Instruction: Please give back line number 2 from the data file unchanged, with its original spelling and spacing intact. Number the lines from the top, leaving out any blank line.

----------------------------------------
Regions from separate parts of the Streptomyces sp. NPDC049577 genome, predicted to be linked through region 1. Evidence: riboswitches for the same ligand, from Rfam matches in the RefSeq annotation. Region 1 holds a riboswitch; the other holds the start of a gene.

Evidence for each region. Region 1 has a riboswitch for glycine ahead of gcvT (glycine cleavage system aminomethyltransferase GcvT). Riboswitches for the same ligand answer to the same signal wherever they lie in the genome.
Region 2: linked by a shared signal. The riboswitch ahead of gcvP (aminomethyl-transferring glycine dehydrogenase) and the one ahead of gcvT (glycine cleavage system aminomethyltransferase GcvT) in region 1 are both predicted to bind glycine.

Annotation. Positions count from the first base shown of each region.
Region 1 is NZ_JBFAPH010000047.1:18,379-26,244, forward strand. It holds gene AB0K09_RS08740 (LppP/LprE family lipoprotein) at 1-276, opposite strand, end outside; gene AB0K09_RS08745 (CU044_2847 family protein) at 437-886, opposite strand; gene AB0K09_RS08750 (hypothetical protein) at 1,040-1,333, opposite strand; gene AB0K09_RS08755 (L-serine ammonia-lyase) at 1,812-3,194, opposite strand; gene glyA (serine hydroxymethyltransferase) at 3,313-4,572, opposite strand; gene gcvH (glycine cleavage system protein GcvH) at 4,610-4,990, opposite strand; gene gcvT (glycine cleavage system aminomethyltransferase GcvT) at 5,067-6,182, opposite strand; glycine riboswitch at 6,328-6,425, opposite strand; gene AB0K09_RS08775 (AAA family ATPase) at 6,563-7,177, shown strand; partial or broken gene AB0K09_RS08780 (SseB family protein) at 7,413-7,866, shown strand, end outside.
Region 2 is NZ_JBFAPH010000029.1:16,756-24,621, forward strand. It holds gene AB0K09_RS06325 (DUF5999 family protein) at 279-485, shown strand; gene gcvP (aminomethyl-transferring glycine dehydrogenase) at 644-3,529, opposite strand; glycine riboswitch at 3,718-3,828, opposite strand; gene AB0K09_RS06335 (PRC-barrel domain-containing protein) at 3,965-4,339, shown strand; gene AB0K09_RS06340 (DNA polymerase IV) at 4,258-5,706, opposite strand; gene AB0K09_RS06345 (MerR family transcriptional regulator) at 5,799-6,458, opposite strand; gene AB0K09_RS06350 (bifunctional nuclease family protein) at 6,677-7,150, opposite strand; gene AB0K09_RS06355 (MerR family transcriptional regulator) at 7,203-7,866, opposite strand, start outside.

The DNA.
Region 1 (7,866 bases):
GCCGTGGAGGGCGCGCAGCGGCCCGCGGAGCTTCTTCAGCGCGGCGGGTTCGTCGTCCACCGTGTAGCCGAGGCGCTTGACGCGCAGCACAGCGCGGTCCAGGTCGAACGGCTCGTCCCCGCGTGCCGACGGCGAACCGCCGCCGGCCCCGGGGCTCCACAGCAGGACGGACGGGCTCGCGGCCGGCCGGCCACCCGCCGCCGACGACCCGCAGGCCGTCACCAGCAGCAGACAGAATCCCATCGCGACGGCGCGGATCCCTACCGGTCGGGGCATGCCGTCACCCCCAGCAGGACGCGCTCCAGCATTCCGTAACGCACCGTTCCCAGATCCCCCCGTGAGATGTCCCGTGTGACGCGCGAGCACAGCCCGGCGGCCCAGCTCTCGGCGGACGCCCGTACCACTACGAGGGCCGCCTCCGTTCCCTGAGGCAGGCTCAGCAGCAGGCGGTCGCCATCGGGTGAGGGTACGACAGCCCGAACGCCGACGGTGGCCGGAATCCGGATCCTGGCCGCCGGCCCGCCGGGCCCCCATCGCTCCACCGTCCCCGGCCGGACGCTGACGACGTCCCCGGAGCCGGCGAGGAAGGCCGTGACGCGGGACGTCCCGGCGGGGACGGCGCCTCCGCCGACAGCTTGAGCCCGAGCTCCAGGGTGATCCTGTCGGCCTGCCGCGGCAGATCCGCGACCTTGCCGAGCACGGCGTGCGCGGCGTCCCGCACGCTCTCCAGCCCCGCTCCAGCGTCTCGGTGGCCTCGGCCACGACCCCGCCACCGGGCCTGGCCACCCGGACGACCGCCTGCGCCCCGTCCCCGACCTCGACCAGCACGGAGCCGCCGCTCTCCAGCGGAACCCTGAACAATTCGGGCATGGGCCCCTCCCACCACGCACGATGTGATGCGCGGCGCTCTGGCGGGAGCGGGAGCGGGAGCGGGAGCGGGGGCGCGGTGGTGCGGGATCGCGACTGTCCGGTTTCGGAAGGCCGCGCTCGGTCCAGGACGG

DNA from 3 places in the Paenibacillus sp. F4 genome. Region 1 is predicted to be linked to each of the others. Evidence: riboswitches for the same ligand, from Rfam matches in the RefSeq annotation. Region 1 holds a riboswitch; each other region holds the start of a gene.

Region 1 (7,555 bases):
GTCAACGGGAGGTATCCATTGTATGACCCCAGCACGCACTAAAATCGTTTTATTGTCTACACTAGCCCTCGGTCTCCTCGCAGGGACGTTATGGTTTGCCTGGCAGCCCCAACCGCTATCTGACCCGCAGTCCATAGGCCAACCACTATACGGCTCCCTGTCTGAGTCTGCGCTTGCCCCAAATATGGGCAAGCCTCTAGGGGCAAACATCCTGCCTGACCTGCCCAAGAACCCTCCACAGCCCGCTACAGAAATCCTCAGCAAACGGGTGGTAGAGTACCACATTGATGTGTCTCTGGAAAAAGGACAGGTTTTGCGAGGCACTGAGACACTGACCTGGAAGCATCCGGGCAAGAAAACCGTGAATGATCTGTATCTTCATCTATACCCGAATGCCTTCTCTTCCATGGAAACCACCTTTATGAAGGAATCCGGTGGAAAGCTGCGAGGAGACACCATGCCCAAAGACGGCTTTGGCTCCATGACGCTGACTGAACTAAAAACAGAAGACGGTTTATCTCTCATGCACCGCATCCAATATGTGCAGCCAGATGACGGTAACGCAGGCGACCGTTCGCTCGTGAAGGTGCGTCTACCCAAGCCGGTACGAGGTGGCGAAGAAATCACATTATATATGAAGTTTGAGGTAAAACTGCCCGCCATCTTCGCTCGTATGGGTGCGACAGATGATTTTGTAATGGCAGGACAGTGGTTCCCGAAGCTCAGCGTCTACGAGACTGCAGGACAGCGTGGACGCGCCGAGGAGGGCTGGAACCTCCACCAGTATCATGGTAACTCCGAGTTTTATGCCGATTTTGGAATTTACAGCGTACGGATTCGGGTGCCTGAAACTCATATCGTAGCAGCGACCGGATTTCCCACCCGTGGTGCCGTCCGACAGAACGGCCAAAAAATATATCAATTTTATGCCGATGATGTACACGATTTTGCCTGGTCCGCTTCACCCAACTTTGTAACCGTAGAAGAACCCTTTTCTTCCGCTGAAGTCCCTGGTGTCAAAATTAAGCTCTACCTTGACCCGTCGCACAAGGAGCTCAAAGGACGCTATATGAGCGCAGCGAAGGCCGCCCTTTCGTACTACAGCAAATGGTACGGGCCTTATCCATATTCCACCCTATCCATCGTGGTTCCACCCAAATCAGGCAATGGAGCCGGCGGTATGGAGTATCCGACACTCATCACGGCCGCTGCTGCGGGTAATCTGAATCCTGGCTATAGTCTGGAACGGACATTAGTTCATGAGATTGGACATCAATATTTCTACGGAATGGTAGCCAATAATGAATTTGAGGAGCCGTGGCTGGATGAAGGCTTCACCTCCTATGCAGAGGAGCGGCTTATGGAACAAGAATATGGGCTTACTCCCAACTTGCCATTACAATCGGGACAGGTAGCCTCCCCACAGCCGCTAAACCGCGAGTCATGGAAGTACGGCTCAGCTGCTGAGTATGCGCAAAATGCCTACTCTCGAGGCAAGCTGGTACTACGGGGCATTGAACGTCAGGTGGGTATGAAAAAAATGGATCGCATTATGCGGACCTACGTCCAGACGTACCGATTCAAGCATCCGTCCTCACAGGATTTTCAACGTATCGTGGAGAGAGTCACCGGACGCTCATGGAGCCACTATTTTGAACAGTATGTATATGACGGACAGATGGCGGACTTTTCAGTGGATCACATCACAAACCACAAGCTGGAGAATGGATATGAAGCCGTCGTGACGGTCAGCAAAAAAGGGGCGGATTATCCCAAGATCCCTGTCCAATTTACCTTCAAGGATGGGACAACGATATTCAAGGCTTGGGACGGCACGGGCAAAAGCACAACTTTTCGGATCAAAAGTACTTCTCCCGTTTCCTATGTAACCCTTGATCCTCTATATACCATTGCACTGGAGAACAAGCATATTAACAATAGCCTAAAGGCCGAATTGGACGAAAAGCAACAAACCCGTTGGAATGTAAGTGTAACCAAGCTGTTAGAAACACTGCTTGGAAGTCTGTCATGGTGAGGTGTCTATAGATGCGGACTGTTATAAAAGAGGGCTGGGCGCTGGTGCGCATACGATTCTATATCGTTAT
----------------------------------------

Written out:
Evidence for each region. Region 1 has a riboswitch for glycine ahead of gcvT (glycine cleavage system aminomethyltransferase GcvT). Riboswitches for the same ligand answer to the same signal wherever they lie in the genome.